Author(s): Choudry HA, Pan M, Karinch AM, Souba WW
Abstract Share this page
Abstract Prolonged surgical stress and advanced malignant disease lead to systemic catabolism characterized by depletion of muscle protein and oxidation of skeletal muscle BCAA. BCAA oxidation provides energy for muscle and other organs and is the precursor for amino acid synthesis to replenish alanine and glutamine depleted in catabolic states. Persistent excessive catabolism leads to skeletal muscle wasting, negative nitrogen balance, and immune compromise. BCAAs, especially leucine, stimulate protein synthesis, inhibit proteolysis (in cell culture models and in animals), and promote glutamine synthesis. A number of small and diverse clinical trials studied the effects of BCAA-enriched nutritional support in moderately to severely stressed surgical and cancer patients. The findings of these clinical trials have been inconsistent; some show improved nitrogen balance, increased skeletal muscle protein synthesis, and reduced skeletal muscle catabolism whereas others show no significant improvement. The value of these trials is compromised by small sample size, heterogeneous patients, poor study design, varying degrees of metabolic stress, and inappropriate endpoints. More recent trials that evaluate clinical outcomes in hepatocellular carcinoma patients show promising results; in addition to improving metabolic parameters, BCAA-enriched oral supplementation improved morbidity and quality of life in patients undergoing major liver resection and chemo-embolization. In summary, the role of BCAAs in the nutritional support of stressed surgical and cancer patients remains to be clearly defined, despite their potential beneficial biological properties.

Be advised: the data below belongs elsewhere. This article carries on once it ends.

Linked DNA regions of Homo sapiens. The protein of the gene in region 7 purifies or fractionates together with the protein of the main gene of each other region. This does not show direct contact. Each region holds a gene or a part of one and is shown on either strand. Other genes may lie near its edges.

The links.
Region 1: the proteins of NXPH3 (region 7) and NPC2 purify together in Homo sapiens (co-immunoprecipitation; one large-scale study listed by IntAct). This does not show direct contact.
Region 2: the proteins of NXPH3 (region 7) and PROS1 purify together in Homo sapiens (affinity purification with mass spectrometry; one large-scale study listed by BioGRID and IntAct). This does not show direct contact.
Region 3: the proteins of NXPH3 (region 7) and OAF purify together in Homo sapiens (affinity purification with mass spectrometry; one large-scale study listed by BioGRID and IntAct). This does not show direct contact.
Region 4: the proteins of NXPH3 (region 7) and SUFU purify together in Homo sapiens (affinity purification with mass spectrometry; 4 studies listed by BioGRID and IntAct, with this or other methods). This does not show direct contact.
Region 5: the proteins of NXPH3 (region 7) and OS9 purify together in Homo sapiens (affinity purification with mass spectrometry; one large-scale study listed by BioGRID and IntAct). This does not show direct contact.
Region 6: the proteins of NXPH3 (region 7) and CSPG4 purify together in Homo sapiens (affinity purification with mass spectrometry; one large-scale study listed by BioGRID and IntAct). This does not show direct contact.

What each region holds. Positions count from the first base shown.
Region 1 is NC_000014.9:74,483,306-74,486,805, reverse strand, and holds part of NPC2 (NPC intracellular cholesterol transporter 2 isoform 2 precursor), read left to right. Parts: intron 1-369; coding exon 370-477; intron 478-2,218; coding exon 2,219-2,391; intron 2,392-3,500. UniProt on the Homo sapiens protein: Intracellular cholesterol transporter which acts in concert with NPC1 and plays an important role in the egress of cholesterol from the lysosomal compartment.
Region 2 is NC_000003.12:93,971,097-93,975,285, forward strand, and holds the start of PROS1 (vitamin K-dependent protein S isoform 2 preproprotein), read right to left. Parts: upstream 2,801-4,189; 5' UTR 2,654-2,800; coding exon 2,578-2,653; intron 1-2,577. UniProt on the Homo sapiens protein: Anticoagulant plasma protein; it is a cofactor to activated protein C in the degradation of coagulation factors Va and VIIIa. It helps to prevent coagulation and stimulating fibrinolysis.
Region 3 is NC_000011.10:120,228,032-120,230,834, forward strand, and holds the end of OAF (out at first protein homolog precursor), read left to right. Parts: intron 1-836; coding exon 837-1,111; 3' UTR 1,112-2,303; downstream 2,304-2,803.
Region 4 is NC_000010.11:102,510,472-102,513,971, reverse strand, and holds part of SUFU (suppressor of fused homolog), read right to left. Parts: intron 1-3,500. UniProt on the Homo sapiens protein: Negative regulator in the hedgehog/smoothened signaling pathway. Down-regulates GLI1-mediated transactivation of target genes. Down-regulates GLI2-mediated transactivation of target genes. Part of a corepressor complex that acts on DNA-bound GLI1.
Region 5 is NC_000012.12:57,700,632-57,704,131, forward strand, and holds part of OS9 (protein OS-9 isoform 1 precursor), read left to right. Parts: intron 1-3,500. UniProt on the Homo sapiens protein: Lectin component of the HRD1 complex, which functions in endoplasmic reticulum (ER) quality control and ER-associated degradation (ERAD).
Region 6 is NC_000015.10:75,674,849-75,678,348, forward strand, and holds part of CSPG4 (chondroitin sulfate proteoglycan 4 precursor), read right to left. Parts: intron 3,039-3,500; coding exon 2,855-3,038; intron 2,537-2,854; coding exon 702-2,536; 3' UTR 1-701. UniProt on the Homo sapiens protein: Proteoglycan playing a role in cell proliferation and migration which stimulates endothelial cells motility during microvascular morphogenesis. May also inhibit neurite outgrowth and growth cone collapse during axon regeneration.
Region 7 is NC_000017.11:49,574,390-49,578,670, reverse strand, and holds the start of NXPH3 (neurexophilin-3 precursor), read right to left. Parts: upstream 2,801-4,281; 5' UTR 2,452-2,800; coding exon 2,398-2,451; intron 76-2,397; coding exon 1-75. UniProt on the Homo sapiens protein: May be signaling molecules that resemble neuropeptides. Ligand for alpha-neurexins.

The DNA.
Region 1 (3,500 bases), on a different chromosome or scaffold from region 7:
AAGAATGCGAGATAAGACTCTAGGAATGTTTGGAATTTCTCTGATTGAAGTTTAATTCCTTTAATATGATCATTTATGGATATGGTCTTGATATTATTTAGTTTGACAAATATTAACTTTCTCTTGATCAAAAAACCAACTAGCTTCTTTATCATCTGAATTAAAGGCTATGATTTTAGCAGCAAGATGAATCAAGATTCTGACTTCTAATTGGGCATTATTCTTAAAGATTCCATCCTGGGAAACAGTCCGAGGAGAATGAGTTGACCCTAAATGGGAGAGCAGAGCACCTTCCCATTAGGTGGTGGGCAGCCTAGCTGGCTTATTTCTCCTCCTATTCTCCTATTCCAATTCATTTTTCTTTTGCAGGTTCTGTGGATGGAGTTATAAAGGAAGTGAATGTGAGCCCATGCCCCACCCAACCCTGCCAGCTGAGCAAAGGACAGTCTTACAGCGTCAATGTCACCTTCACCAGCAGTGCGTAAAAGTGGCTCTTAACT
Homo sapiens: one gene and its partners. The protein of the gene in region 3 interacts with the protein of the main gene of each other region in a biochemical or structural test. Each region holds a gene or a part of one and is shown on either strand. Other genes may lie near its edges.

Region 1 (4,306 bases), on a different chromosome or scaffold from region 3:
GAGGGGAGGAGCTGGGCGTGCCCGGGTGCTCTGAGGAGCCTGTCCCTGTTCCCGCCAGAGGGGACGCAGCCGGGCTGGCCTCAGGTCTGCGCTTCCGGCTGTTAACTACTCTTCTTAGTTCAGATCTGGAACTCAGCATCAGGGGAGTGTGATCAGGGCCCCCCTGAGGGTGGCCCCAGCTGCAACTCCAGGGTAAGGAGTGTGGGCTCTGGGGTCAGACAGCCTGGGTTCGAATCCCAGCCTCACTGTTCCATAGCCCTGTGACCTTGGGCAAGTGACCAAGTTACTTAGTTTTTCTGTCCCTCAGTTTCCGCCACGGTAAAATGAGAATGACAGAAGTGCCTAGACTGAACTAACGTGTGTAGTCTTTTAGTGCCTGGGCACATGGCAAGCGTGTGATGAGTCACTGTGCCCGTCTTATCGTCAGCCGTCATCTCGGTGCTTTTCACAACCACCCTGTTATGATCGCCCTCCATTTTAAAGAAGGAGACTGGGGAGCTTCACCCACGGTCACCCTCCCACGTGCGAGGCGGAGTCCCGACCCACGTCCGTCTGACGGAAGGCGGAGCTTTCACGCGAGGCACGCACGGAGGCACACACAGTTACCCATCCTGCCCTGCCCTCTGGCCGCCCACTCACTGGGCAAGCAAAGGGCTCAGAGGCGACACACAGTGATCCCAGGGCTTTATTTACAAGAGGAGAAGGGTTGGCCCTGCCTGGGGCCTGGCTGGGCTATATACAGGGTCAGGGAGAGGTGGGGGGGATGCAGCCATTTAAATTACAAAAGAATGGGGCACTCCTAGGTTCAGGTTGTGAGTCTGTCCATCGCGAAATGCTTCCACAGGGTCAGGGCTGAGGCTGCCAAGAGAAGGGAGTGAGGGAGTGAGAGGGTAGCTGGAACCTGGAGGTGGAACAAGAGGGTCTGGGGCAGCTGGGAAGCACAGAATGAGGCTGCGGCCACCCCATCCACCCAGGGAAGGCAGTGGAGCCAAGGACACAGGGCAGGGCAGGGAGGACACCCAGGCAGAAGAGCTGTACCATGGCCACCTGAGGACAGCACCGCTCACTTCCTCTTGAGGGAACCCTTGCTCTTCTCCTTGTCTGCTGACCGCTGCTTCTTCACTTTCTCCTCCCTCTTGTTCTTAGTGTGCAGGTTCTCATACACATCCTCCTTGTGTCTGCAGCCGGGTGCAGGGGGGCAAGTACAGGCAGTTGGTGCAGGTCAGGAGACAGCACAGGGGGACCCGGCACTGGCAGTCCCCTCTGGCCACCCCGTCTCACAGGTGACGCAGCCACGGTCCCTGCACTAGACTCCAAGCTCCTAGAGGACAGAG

This article was published in J Nutr
and referenced in Metabolomics:Open Access